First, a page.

Four stones make up this monument: The 2nd and 5th Marine Divisions
trained here to bring peace
to the Pacific
Parker Ranch & Camp Tarawa 1943-1945
This monument honors the V Amphibious Corps (VAC), and the late Richard Smart, owner of the Parker Ranch during World War II. It also honors the residents of Kamuela and the Big Island of Hawaii, host to Soldiers, Sailors, and more than 50,000 U.S. Marines over the duration of the war years. During the months of August and September of 1943, the VAC was organized in California, and then Hawaii, to prepare for joint Army, Navy, and Marine Corps amphibious campaigns in the Pacific. By this time, plans were underway to build on Parker Ranch what was to become the largest Marine training facility in the Pacific. It would include extensive training areas, a tent city, and a dam (with reservoirs) above Kamuela. This camp, later known as Camp Tarawa, was built with the assistance of U.S. Engineers, Navy Seabees, Marines and local residents. The public school and local hotel served as an Army hospital. Residents welcomed military personnel into their homes and supported them through Red Cross and USO activities.
Following the successful invasion of Tarawa, the first components of VAC, the 2d
Marine Division, arrived in early December, 1943. As the 2d Marine Division departed for Saipan in the spring of 1944, following recuperation and refitting, Camp Tarawa then hosted units of the V Amphibious Corps Artillery. Here, these units prepared to support VAC campaigns in the Pacific. During the summer of 1944, the 5th Marine Division, another component of the VAC, arrived to prepare for the assault on Iwo Jima. During September, some units of the VAC Artillery departed for the invasion of Leyte. In early 1945. following the departure of the 5th Marine Division, the remaining units of the Corp Artillery departed for Guam.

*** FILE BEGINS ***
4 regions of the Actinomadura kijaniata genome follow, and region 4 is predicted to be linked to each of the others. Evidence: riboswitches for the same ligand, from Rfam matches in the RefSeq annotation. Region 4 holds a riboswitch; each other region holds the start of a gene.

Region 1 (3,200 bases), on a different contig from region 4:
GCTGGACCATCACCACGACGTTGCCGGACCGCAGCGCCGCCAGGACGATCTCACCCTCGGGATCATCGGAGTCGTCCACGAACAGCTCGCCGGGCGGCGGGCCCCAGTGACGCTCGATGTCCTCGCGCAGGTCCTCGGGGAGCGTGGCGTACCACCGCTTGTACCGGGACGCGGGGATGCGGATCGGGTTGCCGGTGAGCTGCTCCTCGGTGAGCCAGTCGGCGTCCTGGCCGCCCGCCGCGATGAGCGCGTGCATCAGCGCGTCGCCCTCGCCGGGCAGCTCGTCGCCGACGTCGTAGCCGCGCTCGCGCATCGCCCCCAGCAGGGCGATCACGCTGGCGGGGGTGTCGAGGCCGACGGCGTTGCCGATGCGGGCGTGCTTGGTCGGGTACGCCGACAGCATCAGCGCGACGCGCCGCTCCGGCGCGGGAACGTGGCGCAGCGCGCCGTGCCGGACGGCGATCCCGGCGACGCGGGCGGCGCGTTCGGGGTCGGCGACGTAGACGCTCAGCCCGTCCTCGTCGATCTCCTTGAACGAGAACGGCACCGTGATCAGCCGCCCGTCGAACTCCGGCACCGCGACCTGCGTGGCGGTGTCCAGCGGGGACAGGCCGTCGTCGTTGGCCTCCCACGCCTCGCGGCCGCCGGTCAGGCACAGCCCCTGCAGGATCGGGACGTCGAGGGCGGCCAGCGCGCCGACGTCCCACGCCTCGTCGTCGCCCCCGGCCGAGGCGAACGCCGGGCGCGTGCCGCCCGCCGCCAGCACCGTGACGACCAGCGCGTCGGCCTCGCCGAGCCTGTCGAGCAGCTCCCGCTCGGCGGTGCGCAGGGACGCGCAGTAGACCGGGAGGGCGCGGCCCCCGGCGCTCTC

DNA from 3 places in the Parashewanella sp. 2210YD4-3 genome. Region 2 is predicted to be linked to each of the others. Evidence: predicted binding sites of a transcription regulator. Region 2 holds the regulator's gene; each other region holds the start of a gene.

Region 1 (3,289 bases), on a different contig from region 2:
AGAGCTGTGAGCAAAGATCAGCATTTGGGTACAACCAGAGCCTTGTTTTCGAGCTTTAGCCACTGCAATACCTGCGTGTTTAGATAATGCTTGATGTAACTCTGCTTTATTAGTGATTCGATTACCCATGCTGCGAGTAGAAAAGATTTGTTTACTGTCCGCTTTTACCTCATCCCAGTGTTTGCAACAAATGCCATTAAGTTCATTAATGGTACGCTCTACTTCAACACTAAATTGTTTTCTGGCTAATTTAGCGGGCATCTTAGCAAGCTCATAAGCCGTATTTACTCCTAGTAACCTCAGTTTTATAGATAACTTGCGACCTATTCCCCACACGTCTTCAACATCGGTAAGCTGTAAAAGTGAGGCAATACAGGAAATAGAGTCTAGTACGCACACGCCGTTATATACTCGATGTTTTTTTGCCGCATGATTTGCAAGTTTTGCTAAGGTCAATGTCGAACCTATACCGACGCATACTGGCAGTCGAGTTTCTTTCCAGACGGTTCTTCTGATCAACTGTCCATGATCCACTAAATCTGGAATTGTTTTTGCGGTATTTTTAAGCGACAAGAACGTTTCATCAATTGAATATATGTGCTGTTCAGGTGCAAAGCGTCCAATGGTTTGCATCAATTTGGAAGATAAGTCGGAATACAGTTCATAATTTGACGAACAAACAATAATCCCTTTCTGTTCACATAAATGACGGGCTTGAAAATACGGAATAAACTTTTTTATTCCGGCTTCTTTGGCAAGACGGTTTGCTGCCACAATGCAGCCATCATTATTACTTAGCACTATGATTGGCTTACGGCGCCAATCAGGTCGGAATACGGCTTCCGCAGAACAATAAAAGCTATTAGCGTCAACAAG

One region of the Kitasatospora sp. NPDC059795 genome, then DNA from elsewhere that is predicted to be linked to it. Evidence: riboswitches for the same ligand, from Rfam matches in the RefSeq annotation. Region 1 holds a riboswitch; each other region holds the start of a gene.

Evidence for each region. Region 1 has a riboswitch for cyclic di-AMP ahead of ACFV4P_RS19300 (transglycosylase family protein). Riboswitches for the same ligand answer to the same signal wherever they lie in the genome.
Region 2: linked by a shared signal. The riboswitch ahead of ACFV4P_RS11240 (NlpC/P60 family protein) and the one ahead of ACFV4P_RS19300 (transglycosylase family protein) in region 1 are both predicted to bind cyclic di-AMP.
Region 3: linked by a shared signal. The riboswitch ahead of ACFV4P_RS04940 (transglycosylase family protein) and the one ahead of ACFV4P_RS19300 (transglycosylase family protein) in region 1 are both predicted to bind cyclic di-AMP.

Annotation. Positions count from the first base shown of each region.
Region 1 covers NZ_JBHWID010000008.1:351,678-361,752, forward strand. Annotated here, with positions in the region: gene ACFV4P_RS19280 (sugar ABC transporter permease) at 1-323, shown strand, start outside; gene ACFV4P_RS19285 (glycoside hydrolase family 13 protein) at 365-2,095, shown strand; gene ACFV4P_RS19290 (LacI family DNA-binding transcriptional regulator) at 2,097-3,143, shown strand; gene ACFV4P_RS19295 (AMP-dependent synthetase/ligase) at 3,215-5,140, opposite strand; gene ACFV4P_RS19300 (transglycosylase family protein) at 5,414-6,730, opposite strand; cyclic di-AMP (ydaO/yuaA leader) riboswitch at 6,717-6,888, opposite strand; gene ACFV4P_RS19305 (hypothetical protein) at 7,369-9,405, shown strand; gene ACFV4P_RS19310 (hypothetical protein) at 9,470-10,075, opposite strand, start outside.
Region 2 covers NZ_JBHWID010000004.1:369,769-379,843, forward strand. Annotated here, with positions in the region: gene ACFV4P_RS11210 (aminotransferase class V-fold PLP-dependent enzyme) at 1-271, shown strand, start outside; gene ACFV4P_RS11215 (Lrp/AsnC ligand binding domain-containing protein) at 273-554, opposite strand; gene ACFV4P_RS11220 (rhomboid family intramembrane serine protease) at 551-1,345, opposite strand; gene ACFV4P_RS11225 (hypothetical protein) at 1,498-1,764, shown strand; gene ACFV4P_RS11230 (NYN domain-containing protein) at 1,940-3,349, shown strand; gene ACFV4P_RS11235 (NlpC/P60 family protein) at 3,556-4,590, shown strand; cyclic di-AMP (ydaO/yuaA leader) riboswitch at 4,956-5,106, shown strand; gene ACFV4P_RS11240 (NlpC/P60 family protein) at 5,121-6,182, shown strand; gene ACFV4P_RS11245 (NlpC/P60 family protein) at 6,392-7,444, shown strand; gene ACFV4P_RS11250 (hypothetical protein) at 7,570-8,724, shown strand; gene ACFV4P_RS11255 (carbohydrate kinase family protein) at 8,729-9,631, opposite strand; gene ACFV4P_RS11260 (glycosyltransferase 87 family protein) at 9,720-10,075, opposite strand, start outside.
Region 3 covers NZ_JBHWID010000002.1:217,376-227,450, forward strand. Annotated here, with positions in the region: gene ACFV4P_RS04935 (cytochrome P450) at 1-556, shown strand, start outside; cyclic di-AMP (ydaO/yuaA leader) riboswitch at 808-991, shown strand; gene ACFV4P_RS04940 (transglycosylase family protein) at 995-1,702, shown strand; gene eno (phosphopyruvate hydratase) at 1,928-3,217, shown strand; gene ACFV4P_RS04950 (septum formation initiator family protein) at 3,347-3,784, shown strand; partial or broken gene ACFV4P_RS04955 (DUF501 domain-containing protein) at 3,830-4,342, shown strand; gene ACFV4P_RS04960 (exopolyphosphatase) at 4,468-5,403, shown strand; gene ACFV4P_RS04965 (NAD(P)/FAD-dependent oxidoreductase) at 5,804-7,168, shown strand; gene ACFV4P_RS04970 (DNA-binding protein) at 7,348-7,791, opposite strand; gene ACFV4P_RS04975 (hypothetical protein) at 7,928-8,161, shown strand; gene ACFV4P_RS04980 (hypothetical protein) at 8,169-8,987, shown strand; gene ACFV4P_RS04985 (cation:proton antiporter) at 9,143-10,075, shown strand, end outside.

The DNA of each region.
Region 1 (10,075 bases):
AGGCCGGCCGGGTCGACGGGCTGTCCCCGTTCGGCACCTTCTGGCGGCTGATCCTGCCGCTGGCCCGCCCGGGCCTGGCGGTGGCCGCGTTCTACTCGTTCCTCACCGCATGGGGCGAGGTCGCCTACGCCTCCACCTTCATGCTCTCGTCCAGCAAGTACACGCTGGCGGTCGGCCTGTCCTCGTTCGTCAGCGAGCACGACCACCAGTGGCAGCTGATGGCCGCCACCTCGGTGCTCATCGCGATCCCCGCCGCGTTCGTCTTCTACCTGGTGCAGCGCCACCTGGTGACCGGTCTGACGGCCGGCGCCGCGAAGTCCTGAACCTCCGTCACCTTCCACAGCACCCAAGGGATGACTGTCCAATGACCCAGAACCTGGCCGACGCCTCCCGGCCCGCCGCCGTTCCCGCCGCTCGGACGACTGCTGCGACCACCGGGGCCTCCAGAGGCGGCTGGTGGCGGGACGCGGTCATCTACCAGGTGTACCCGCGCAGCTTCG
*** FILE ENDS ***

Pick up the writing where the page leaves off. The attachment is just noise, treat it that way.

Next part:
Parker Ranch and the residents of the Big Island of Hawaii contributed immeasurably to victory and peace in the Pacific. Camp Tarawa was dismantled in 1946 and 1947.
2d Marine Division
This stone honors the heroic Marines and Sailors of the 2d Marine Division, who endured the pioneering amphibious assault on Betio in the Tarawa Atoll, November 20-23, 1943. Tarawa was a savage and bloody battle that tested and shaped amphibious doctrine - doctrine that would ultimately bring victory and peace in the Pacific. Following their success at Tarawa, the Division traveled to a unfinished camp located at Parker Ranch. While refitting and recuperating, the 2d Marine Division completed work on the camp. It was later
named Camp Tarawa in their honor. On February 12, 1944, Marines were invited to compete with local paniolos in a grand rodeo. More than 10,000 spectators witnessed the friendly completion. This event lifted the spirits of the U.S. Marines for the duration of their training. The 2d Marine Division departed Camp Tarawa that spring to participate in the invasions of Saipan and Tinian.
5th Marine Division
This stone honors the heroic Marines and Sailors of the 5th Marine Division, who trained at Camp Tarawa in preparation for the February 19, 1945 assault on the island of Iwo Jima. They arrived at the camp throughout the summer and fall of 1944. The division conducted rehearsals for the assault using the steep volcanic hills located on Parker Ranch, which simulated Iwo Jima's most significant military feature - Mt. Suribachi. By January 1945, the 5th Marine Division had departed Camp Tarawa for Iwo Jima. The defining moment of that historic 36-day battle occurred February 23rd, when "Old Glory" was raised atop Mt. Suribachi by men of the 28th Regiment. The flag raising was immortalized by Joe Rosenthal's photograph, and later by Felix DeWeldon's Marine Corp War Memorial
statue adjacent to Arlington National Cemetery. After Iwo Jima was secure on March 26, 1945, the 5th Marine Division returned to Camp Tarawa in April for additional training while awaiting further orders. They departed Camp Tarawa for Kyushu to serve as an occupation force following Japan's surrender.